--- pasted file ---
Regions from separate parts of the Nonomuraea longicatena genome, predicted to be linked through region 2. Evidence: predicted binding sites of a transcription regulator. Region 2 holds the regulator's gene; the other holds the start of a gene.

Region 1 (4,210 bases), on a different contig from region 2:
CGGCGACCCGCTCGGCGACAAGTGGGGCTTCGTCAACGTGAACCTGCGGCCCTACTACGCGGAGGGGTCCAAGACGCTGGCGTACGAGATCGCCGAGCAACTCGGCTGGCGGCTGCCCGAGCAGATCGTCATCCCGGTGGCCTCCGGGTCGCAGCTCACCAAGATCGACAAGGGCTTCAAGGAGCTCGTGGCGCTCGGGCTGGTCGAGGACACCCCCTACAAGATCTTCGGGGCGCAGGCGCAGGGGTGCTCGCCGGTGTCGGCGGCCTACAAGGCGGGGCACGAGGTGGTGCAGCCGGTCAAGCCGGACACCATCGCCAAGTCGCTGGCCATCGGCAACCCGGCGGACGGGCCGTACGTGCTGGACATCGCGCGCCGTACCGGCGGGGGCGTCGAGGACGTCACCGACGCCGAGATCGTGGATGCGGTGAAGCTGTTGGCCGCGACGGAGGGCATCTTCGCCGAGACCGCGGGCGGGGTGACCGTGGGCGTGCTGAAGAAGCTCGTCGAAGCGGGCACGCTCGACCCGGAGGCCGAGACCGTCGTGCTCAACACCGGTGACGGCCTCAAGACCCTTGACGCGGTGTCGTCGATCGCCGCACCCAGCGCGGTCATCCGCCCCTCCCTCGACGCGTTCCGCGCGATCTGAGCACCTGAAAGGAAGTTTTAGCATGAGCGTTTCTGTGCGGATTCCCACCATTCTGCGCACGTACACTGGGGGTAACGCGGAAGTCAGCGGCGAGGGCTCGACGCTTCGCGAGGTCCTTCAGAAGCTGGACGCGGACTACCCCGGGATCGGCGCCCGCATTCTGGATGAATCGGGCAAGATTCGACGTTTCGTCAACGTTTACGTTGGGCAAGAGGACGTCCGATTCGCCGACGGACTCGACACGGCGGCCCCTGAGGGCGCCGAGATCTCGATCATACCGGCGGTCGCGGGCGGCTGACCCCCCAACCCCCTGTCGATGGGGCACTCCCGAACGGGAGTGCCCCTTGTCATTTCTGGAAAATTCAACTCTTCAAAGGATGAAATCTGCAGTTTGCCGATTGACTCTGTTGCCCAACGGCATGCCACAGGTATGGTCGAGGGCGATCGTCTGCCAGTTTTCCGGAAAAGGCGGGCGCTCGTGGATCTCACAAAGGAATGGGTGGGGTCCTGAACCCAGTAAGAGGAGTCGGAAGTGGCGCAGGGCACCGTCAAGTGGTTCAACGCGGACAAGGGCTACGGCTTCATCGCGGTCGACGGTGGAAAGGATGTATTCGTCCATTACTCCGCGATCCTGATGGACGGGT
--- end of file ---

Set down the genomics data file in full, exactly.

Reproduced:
Regions from separate parts of the Nonomuraea longicatena genome, predicted to be linked through region 2. Evidence: predicted binding sites of a transcription regulator. Region 2 holds the regulator's gene; the other holds the start of a gene.

Region 1 (4,210 bases), on a different contig from region 2:
CGGCGACCCGCTCGGCGACAAGTGGGGCTTCGTCAACGTGAACCTGCGGCCCTACTACGCGGAGGGGTCCAAGACGCTGGCGTACGAGATCGCCGAGCAACTCGGCTGGCGGCTGCCCGAGCAGATCGTCATCCCGGTGGCCTCCGGGTCGCAGCTCACCAAGATCGACAAGGGCTTCAAGGAGCTCGTGGCGCTCGGGCTGGTCGAGGACACCCCCTACAAGATCTTCGGGGCGCAGGCGCAGGGGTGCTCGCCGGTGTCGGCGGCCTACAAGGCGGGGCACGAGGTGGTGCAGCCGGTCAAGCCGGACACCATCGCCAAGTCGCTGGCCATCGGCAACCCGGCGGACGGGCCGTACGTGCTGGACATCGCGCGCCGTACCGGCGGGGGCGTCGAGGACGTCACCGACGCCGAGATCGTGGATGCGGTGAAGCTGTTGGCCGCGACGGAGGGCATCTTCGCCGAGACCGCGGGCGGGGTGACCGTGGGCGTGCTGAAGAAGCTCGTCGAAGCGGGCACGCTCGACCCGGAGGCCGAGACCGTCGTGCTCAACACCGGTGACGGCCTCAAGACCCTTGACGCGGTGTCGTCGATCGCCGCACCCAGCGCGGTCATCCGCCCCTCCCTCGACGCGTTCCGCGCGATCTGAGCACCTGAAAGGAAGTTTTAGCATGAGCGTTTCTGTGCGGATTCCCACCATTCTGCGCACGTACACTGGGGGTAACGCGGAAGTCAGCGGCGAGGGCTCGACGCTTCGCGAGGTCCTTCAGAAGCTGGACGCGGACTACCCCGGGATCGGCGCCCGCATTCTGGATGAATCGGGCAAGATTCGACGTTTCGTCAACGTTTACGTTGGGCAAGAGGACGTCCGATTCGCCGACGGACTCGACACGGCGGCCCCTGAGGGCGCCGAGATCTCGATCATACCGGCGGTCGCGGGCGGCTGACCCCCCAACCCCCTGTCGATGGGGCACTCCCGAACGGGAGTGCCCCTTGTCATTTCTGGAAAATTCAACTCTTCAAAGGATGAAATCTGCAGTTTGCCGATTGACTCTGTTGCCCAACGGCATGCCACAGGTATGGTCGAGGGCGATCGTCTGCCAGTTTTCCGGAAAAGGCGGGCGCTCGTGGATCTCACAAAGGAATGGGTGGGGTCCTGAACCCAGTAAGAGGAGTCGGAAGTGGCGCAGGGCACCGTCAAGTGGTTCAACGCGGACAAGGGCTACGGCTTCATCGCGGTCGACGGTGGAAAGGATGTATTCGTCCATTACTCCGCGATCCTGATGGACGGGT